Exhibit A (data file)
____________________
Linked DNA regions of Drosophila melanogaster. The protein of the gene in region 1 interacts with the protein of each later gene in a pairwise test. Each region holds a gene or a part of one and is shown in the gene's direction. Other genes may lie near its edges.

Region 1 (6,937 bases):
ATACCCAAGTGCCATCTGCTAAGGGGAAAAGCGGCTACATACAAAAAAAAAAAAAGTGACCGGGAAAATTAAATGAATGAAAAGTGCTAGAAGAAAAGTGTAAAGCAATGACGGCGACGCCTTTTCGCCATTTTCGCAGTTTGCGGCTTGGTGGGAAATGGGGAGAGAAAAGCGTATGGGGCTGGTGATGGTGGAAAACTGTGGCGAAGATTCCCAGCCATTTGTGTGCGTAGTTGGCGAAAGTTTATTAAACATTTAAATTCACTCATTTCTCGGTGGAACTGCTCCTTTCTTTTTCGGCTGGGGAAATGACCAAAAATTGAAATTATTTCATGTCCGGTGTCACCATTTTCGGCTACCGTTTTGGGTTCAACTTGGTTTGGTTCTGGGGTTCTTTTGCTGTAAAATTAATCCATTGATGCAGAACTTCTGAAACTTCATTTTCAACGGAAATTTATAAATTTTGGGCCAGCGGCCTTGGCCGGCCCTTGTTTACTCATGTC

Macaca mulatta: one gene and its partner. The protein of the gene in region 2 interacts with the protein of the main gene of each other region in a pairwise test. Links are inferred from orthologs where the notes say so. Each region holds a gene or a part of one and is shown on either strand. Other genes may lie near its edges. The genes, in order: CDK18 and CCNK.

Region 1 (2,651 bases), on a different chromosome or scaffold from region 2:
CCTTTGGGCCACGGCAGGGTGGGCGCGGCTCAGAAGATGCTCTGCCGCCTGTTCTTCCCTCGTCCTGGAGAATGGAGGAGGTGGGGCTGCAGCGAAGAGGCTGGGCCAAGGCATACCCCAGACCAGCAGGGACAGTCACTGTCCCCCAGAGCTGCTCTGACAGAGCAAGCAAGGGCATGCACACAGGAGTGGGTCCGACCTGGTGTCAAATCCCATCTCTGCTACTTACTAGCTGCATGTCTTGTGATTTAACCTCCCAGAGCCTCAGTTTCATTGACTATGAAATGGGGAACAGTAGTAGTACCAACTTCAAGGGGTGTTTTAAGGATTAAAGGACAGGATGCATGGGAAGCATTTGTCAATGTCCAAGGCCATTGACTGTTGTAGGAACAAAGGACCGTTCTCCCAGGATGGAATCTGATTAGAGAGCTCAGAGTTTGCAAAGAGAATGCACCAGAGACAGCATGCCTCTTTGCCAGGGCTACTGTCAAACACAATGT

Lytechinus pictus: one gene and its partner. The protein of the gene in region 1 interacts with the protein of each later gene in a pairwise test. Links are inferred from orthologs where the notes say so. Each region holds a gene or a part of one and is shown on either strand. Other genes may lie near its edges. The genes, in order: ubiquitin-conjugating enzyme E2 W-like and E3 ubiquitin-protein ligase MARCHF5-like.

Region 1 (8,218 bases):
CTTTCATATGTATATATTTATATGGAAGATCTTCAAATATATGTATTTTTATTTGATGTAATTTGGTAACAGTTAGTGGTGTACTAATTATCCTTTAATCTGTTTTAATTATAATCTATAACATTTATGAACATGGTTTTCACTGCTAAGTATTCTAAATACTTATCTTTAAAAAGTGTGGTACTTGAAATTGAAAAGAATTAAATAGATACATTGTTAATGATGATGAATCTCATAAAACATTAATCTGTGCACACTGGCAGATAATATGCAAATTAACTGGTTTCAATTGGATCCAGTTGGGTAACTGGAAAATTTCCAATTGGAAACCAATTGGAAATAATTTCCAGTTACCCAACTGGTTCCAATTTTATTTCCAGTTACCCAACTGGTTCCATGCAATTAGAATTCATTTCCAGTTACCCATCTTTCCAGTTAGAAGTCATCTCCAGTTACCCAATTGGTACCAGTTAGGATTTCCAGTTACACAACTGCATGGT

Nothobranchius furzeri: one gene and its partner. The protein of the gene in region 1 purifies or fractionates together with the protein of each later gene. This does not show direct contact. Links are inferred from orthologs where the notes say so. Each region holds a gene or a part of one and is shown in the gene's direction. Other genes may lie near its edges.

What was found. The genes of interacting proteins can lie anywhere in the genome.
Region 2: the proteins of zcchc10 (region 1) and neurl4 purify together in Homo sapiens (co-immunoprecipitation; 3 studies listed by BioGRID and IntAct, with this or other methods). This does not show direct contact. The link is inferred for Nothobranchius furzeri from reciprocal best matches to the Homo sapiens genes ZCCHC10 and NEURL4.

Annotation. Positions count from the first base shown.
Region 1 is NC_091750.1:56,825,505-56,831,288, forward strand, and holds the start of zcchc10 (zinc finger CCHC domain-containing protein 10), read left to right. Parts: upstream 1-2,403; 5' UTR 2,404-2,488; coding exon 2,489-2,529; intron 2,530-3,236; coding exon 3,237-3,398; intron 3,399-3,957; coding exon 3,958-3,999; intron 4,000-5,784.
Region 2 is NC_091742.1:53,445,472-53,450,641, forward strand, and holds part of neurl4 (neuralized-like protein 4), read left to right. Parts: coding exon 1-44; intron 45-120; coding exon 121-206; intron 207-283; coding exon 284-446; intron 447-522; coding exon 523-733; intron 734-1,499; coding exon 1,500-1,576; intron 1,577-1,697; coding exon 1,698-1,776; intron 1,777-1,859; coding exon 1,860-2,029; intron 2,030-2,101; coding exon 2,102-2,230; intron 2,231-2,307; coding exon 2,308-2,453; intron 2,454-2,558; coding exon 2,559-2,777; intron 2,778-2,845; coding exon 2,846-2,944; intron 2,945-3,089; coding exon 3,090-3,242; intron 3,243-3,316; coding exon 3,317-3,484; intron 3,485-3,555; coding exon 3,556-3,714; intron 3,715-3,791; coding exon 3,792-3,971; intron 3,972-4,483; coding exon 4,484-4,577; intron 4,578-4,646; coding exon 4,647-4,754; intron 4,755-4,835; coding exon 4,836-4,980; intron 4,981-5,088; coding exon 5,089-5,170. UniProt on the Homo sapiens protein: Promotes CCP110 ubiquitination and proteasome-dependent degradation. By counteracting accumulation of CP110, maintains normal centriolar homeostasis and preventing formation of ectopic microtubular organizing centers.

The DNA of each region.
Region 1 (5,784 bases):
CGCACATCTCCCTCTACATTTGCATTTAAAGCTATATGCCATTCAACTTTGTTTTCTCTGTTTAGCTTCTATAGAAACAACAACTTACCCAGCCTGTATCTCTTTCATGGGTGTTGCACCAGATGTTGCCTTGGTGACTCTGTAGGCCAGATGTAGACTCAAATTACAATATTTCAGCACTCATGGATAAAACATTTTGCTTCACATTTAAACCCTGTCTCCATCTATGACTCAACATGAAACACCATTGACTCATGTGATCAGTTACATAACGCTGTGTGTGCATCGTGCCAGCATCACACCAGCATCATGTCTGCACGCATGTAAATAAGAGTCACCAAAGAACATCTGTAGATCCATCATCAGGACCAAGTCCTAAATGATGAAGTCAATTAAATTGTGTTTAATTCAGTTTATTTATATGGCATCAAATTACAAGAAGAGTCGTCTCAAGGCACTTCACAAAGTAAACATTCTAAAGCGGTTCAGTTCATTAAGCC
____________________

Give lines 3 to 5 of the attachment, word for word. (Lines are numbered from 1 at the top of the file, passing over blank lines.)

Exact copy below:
ATACCCAAGTGCCATCTGCTAAGGGGAAAAGCGGCTACATACAAAAAAAAAAAAAGTGACCGGGAAAATTAAATGAATGAAAAGTGCTAGAAGAAAAGTGTAAAGCAATGACGGCGACGCCTTTTCGCCATTTTCGCAGTTTGCGGCTTGGTGGGAAATGGGGAGAGAAAAGCGTATGGGGCTGGTGATGGTGGAAAACTGTGGCGAAGATTCCCAGCCATTTGTGTGCGTAGTTGGCGAAAGTTTATTAAACATTTAAATTCACTCATTTCTCGGTGGAACTGCTCCTTTCTTTTTCGGCTGGGGAAATGACCAAAAATTGAAATTATTTCATGTCCGGTGTCACCATTTTCGGCTACCGTTTTGGGTTCAACTTGGTTTGGTTCTGGGGTTCTTTTGCTGTAAAATTAATCCATTGATGCAGAACTTCTGAAACTTCATTTTCAACGGAAATTTATAAATTTTGGGCCAGCGGCCTTGGCCGGCCCTTGTTTACTCATGTC

Macaca mulatta: one gene and its partner. The protein of the gene in region 2 interacts with the protein of the main gene of each other region in a pairwise test. Links are inferred from orthologs where the notes say so. Each region holds a gene or a part of one and is shown on either strand. Other genes may lie near its edges. The genes, in order: CDK18 and CCNK.

Region 1 (2,651 bases), on a different chromosome or scaffold from region 2: